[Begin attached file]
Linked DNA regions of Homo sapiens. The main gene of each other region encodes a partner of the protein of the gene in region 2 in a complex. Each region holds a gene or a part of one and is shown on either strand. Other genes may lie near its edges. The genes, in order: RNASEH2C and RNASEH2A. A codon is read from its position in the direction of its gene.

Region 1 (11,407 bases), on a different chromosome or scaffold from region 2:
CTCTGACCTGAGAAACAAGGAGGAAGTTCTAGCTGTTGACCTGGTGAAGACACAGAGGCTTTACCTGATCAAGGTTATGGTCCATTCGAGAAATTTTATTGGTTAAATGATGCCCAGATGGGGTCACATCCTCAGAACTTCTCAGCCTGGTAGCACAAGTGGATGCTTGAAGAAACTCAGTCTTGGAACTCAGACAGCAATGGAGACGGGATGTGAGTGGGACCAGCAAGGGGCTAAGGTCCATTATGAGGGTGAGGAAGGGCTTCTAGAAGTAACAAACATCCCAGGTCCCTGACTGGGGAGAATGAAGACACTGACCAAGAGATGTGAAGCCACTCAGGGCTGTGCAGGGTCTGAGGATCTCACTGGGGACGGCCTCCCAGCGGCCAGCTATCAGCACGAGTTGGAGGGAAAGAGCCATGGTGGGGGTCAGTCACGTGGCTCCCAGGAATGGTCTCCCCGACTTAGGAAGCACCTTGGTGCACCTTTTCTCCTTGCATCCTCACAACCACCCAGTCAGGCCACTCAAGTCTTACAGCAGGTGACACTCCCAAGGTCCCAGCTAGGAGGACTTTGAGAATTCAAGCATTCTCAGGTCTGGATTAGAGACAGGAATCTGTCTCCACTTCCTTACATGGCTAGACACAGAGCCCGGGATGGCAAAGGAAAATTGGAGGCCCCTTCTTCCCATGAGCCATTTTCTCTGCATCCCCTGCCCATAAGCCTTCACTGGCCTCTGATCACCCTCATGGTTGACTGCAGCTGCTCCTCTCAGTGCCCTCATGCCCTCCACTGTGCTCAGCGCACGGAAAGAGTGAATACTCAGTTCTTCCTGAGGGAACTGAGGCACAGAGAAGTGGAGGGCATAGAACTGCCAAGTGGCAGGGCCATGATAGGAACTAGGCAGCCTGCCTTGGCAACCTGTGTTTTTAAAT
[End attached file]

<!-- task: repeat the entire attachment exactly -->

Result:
Linked DNA regions of Homo sapiens. The main gene of each other region encodes a partner of the protein of the gene in region 2 in a complex. Each region holds a gene or a part of one and is shown on either strand. Other genes may lie near its edges. The genes, in order: RNASEH2C and RNASEH2A. A codon is read from its position in the direction of its gene.

Region 1 (11,407 bases), on a different chromosome or scaffold from region 2:
CTCTGACCTGAGAAACAAGGAGGAAGTTCTAGCTGTTGACCTGGTGAAGACACAGAGGCTTTACCTGATCAAGGTTATGGTCCATTCGAGAAATTTTATTGGTTAAATGATGCCCAGATGGGGTCACATCCTCAGAACTTCTCAGCCTGGTAGCACAAGTGGATGCTTGAAGAAACTCAGTCTTGGAACTCAGACAGCAATGGAGACGGGATGTGAGTGGGACCAGCAAGGGGCTAAGGTCCATTATGAGGGTGAGGAAGGGCTTCTAGAAGTAACAAACATCCCAGGTCCCTGACTGGGGAGAATGAAGACACTGACCAAGAGATGTGAAGCCACTCAGGGCTGTGCAGGGTCTGAGGATCTCACTGGGGACGGCCTCCCAGCGGCCAGCTATCAGCACGAGTTGGAGGGAAAGAGCCATGGTGGGGGTCAGTCACGTGGCTCCCAGGAATGGTCTCCCCGACTTAGGAAGCACCTTGGTGCACCTTTTCTCCTTGCATCCTCACAACCACCCAGTCAGGCCACTCAAGTCTTACAGCAGGTGACACTCCCAAGGTCCCAGCTAGGAGGACTTTGAGAATTCAAGCATTCTCAGGTCTGGATTAGAGACAGGAATCTGTCTCCACTTCCTTACATGGCTAGACACAGAGCCCGGGATGGCAAAGGAAAATTGGAGGCCCCTTCTTCCCATGAGCCATTTTCTCTGCATCCCCTGCCCATAAGCCTTCACTGGCCTCTGATCACCCTCATGGTTGACTGCAGCTGCTCCTCTCAGTGCCCTCATGCCCTCCACTGTGCTCAGCGCACGGAAAGAGTGAATACTCAGTTCTTCCTGAGGGAACTGAGGCACAGAGAAGTGGAGGGCATAGAACTGCCAAGTGGCAGGGCCATGATAGGAACTAGGCAGCCTGCCTTGGCAACCTGTGTTTTTAAAT